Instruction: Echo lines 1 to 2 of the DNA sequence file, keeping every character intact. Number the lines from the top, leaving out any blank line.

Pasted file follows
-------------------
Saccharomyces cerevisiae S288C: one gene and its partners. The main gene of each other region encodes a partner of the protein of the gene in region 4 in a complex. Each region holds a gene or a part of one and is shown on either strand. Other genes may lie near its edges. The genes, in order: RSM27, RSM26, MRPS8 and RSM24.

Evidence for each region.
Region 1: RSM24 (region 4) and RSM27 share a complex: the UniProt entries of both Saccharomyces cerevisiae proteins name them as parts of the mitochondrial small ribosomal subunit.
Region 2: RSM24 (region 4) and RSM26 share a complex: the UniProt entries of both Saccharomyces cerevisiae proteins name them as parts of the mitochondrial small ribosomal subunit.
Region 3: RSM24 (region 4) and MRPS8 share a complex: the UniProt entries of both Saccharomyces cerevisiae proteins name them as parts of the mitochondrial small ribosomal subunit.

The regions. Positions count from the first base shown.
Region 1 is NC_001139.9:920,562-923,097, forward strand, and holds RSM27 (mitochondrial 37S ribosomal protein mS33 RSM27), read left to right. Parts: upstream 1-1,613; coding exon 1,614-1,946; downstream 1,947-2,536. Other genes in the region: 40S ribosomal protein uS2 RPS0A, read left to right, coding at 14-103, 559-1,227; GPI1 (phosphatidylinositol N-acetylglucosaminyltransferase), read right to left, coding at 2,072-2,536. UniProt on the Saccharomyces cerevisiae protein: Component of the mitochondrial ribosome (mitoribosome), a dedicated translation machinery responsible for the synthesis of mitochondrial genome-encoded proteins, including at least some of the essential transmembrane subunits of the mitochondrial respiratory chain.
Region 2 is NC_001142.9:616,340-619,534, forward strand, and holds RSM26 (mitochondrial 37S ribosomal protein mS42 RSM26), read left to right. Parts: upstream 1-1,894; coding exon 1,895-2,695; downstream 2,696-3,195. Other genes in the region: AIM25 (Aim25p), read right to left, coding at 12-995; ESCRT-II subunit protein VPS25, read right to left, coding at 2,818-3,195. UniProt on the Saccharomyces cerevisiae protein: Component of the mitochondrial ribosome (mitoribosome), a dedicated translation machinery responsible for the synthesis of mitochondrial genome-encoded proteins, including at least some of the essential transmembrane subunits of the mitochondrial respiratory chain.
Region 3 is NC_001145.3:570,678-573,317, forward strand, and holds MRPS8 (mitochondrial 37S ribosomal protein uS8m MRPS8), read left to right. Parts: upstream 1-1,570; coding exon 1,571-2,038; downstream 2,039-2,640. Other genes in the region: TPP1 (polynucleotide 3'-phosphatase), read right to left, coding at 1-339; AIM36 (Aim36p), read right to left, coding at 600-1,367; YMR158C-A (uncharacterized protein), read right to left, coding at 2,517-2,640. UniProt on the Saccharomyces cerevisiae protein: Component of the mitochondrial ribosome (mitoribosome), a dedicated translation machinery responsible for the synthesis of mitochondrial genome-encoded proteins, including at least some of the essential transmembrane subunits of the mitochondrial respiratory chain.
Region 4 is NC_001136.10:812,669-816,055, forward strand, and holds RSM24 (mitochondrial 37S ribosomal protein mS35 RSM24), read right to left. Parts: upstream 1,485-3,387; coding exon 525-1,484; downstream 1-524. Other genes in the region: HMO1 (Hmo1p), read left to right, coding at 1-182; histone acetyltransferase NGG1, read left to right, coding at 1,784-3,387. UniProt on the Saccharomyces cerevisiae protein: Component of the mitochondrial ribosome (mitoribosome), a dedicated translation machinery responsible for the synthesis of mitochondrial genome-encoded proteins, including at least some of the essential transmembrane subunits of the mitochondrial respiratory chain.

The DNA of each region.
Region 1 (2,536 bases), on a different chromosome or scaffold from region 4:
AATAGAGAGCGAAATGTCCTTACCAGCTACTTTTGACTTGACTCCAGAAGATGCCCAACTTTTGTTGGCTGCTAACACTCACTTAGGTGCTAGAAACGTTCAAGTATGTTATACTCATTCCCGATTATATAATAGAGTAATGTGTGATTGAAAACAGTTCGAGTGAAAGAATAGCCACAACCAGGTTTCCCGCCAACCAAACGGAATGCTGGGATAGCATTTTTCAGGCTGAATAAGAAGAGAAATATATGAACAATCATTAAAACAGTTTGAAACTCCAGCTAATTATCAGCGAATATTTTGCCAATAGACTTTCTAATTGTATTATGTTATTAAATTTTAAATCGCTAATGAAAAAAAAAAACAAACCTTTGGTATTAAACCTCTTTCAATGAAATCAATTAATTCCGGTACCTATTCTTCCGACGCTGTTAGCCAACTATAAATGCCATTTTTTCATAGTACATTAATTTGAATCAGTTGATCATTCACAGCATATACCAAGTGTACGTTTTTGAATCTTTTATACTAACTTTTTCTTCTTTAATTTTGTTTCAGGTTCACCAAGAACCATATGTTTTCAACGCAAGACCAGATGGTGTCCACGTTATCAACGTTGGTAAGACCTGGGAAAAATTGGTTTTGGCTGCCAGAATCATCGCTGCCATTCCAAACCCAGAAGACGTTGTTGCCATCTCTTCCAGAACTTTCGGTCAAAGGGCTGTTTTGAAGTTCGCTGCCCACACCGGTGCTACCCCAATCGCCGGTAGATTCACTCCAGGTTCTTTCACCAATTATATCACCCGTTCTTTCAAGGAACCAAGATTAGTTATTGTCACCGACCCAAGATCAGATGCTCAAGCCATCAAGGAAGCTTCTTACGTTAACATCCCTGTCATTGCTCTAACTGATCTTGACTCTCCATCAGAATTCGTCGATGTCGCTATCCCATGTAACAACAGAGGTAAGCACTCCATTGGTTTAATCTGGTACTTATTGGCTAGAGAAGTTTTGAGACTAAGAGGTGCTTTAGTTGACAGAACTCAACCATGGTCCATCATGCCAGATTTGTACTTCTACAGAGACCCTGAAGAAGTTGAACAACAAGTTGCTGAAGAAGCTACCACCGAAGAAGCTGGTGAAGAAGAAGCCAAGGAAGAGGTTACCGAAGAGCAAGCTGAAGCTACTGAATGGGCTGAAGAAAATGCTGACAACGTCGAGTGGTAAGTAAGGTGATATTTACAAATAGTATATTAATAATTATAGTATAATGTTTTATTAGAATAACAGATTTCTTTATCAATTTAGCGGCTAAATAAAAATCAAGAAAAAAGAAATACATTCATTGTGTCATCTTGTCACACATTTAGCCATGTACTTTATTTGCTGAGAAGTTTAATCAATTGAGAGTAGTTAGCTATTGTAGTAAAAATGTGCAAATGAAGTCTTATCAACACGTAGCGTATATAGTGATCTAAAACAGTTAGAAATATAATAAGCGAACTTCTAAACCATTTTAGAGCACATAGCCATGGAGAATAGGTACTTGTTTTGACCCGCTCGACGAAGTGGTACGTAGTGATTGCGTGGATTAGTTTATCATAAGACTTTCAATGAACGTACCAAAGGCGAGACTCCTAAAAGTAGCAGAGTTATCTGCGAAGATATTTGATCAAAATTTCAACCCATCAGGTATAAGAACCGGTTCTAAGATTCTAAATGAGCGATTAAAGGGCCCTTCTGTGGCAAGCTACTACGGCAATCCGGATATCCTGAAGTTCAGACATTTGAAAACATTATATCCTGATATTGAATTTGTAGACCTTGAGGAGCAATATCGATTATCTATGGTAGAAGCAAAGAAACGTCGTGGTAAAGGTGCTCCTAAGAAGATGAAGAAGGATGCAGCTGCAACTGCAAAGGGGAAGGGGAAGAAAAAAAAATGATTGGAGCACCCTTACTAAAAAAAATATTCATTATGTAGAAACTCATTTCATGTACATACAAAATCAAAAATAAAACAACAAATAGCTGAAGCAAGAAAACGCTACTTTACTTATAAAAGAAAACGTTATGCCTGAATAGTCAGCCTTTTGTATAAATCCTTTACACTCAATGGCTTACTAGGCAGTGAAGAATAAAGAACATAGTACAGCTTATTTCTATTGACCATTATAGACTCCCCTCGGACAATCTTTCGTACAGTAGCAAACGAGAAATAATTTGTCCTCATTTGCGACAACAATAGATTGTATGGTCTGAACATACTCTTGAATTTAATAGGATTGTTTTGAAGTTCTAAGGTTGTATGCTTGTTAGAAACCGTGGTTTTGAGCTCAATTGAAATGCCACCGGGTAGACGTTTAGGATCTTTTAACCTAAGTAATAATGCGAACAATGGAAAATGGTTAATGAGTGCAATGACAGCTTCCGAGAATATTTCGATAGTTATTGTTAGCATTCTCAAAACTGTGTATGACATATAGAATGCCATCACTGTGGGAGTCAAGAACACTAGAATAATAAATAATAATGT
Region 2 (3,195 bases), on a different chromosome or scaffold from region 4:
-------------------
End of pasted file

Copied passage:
Saccharomyces cerevisiae S288C: one gene and its partners. The main gene of each other region encodes a partner of the protein of the gene in region 4 in a complex. Each region holds a gene or a part of one and is shown on either strand. Other genes may lie near its edges. The genes, in order: RSM27, RSM26, MRPS8 and RSM24.

Evidence for each region.